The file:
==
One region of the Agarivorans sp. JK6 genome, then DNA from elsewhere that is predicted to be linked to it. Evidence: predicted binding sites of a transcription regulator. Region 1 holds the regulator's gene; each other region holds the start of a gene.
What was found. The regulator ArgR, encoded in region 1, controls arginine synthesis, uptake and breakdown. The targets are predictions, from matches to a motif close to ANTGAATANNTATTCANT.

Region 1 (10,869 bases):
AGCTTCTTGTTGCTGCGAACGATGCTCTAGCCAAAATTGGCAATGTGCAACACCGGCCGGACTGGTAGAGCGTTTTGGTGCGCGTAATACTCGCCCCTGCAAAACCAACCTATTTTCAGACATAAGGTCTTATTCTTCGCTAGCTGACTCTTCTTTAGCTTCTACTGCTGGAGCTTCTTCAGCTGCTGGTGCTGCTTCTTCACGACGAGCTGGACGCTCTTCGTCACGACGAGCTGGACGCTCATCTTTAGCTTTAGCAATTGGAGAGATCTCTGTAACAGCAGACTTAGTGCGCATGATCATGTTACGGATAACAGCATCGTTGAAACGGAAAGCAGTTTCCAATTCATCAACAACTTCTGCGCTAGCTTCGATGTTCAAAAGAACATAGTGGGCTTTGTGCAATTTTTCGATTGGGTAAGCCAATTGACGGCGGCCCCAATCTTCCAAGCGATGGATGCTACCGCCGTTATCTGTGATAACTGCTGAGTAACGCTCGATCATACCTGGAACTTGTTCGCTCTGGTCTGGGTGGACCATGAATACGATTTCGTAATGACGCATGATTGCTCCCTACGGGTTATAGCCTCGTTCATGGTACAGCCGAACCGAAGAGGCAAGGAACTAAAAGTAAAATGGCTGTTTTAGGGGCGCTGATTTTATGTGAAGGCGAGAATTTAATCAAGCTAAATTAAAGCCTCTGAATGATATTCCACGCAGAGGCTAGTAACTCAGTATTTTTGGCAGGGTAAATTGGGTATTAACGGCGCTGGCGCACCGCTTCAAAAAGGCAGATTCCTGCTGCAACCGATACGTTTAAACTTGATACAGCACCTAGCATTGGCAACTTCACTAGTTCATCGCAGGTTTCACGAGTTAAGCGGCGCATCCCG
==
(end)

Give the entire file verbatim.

One region of the Agarivorans sp. JK6 genome, then DNA from elsewhere that is predicted to be linked to it. Evidence: predicted binding sites of a transcription regulator. Region 1 holds the regulator's gene; each other region holds the start of a gene.
What was found. The regulator ArgR, encoded in region 1, controls arginine synthesis, uptake and breakdown. The targets are predictions, from matches to a motif close to ANTGAATANNTATTCANT.

Region 1 (10,869 bases):
AGCTTCTTGTTGCTGCGAACGATGCTCTAGCCAAAATTGGCAATGTGCAACACCGGCCGGACTGGTAGAGCGTTTTGGTGCGCGTAATACTCGCCCCTGCAAAACCAACCTATTTTCAGACATAAGGTCTTATTCTTCGCTAGCTGACTCTTCTTTAGCTTCTACTGCTGGAGCTTCTTCAGCTGCTGGTGCTGCTTCTTCACGACGAGCTGGACGCTCTTCGTCACGACGAGCTGGACGCTCATCTTTAGCTTTAGCAATTGGAGAGATCTCTGTAACAGCAGACTTAGTGCGCATGATCATGTTACGGATAACAGCATCGTTGAAACGGAAAGCAGTTTCCAATTCATCAACAACTTCTGCGCTAGCTTCGATGTTCAAAAGAACATAGTGGGCTTTGTGCAATTTTTCGATTGGGTAAGCCAATTGACGGCGGCCCCAATCTTCCAAGCGATGGATGCTACCGCCGTTATCTGTGATAACTGCTGAGTAACGCTCGATCATACCTGGAACTTGTTCGCTCTGGTCTGGGTGGACCATGAATACGATTTCGTAATGACGCATGATTGCTCCCTACGGGTTATAGCCTCGTTCATGGTACAGCCGAACCGAAGAGGCAAGGAACTAAAAGTAAAATGGCTGTTTTAGGGGCGCTGATTTTATGTGAAGGCGAGAATTTAATCAAGCTAAATTAAAGCCTCTGAATGATATTCCACGCAGAGGCTAGTAACTCAGTATTTTTGGCAGGGTAAATTGGGTATTAACGGCGCTGGCGCACCGCTTCAAAAAGGCAGATTCCTGCTGCAACCGATACGTTTAAACTTGATACAGCACCTAGCATTGGCAACTTCACTAGTTCATCGCAGGTTTCACGAGTTAAGCGGCGCATCCCG